Tuesday, November 13, 2012
Adaptation: How to Do It
As discussed in the last blog post, there are many forms of writing that can be adapted to film. Because the most common is novel to script, my example assumes you are moving from book to screenplay.
If you have a novel, there are three common ways of approaching adaptation to film. Each has advantages and disadvantages.
1) Follow the book beat by beat.
- Outline is there for you and YA length lends itself (Holes is a good example)
- It can come off crowded with characters, jerky and melodramatic (motivation doesn’t match action).
- You will have to cut the story down to 2 hours—at 1 page per minute
- You will likely anger some readers.
2) Work from key scenes.
- Pick most colorful, dramatic scenes.
- Scenes tied together artificially will not look like the novel.
- Again, you’ll anger some readers.
3) Construct an original screenplay based on the book.
- Nail down the premise, decide on an appropriate POV (maybe different than the book’s)
- Determine beginning/middle/end, write a treatment and first chapter (called a master scene script).
- Must start from scratch and reduce to filmable dimensions.
- Still you’ll get complaints from readers.
Despite all the reader belly-aching, the biggest box-office successes tend to be adaptations. Since Oscars began in 1927-28, more than 3/4 of the Best Picture awards have gone to adaptations of novels. William Goldman is proof that a script can be made from a book without being 100% true to the book and without disappointing readers or viewers. When adapting Marathon Man, his own novel, he kept only one scene from the book (Olivier in the diamond district). Stephen King didn’t like Stanley Kubrick’s handling of The Shining, but the movie is brilliant if you don’t connect it to the source material.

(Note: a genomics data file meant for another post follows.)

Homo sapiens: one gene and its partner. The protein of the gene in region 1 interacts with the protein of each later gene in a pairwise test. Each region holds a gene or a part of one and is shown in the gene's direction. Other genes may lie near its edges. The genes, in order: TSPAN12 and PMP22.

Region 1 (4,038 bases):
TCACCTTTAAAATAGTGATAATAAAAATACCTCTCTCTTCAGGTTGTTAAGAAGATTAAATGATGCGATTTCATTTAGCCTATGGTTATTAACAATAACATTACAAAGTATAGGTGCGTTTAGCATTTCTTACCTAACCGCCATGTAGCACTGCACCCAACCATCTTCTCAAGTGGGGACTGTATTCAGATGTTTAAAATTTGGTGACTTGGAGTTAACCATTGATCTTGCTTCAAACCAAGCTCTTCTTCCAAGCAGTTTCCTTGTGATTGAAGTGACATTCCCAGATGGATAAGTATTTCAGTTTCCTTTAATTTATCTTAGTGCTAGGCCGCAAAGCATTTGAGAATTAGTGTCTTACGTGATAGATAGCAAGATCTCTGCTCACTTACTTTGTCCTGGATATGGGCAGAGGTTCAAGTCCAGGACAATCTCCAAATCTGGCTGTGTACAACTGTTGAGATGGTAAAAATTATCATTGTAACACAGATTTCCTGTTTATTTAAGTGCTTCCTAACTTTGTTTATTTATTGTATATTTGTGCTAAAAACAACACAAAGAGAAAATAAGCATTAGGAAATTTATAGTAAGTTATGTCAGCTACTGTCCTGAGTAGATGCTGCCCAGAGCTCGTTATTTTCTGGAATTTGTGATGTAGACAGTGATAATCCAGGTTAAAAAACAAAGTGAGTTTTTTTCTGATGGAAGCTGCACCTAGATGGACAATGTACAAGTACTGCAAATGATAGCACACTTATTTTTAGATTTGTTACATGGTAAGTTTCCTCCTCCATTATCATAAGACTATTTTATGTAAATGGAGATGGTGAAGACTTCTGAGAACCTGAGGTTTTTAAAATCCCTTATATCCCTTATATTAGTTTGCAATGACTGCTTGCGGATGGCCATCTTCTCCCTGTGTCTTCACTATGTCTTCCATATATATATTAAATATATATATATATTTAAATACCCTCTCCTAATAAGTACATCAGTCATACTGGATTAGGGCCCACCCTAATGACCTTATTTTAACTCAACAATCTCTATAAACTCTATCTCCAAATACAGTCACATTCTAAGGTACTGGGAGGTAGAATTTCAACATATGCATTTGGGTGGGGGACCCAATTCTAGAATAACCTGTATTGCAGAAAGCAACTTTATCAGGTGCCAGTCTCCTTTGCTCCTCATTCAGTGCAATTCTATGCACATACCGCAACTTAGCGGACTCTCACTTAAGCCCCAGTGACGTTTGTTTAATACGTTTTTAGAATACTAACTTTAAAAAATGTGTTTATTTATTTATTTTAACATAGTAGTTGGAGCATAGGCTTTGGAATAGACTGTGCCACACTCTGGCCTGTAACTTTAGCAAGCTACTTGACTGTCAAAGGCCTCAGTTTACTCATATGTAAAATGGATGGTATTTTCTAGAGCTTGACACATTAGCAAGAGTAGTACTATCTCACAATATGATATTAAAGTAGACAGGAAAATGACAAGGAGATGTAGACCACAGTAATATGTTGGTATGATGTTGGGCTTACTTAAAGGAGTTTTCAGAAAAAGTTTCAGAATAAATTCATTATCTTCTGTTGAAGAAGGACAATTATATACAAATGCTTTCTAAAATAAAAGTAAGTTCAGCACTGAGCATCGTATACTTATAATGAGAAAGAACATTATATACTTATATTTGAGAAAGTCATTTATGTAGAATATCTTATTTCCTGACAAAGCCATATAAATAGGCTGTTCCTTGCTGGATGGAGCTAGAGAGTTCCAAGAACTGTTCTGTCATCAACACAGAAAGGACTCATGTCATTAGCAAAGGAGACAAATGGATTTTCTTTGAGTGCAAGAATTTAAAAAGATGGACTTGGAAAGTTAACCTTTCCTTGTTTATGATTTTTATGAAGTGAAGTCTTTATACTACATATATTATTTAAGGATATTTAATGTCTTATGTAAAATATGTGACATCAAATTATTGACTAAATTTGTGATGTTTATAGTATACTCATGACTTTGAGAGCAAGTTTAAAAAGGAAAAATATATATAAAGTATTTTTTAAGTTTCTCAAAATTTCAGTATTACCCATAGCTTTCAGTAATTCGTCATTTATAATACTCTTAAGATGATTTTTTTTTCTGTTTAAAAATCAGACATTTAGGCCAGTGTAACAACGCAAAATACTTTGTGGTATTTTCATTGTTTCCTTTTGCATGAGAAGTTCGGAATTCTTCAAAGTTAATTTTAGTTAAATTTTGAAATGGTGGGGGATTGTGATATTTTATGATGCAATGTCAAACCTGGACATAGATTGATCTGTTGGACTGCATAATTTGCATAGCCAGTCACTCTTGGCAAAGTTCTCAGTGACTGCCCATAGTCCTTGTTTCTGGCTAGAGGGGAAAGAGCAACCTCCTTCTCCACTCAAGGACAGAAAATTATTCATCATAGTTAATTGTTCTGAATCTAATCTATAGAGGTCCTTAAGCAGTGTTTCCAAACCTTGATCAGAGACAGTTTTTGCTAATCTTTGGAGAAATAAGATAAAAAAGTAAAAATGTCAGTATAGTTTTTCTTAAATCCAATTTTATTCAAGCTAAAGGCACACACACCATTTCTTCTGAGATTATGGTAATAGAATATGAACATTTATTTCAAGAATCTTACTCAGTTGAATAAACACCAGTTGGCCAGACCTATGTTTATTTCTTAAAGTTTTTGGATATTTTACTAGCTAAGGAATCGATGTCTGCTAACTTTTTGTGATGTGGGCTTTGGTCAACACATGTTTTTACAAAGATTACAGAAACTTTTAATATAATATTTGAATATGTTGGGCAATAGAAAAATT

The moral of this posting: Choose the right story, learn the craft, and be flexible. Write a screenplay that keeps the soul of the book and you may touch many more people with your story. In my next post I’ll discuss useful steps to take as you prepare to turn a novel into a screenplay. Until then, keep your dialogue snappy and your directions brief. Don’t step on the director. Avoid dusk and dawn. ---- From the Inkpot (first appeared in the Writing From the Peak blog July 19, 2011)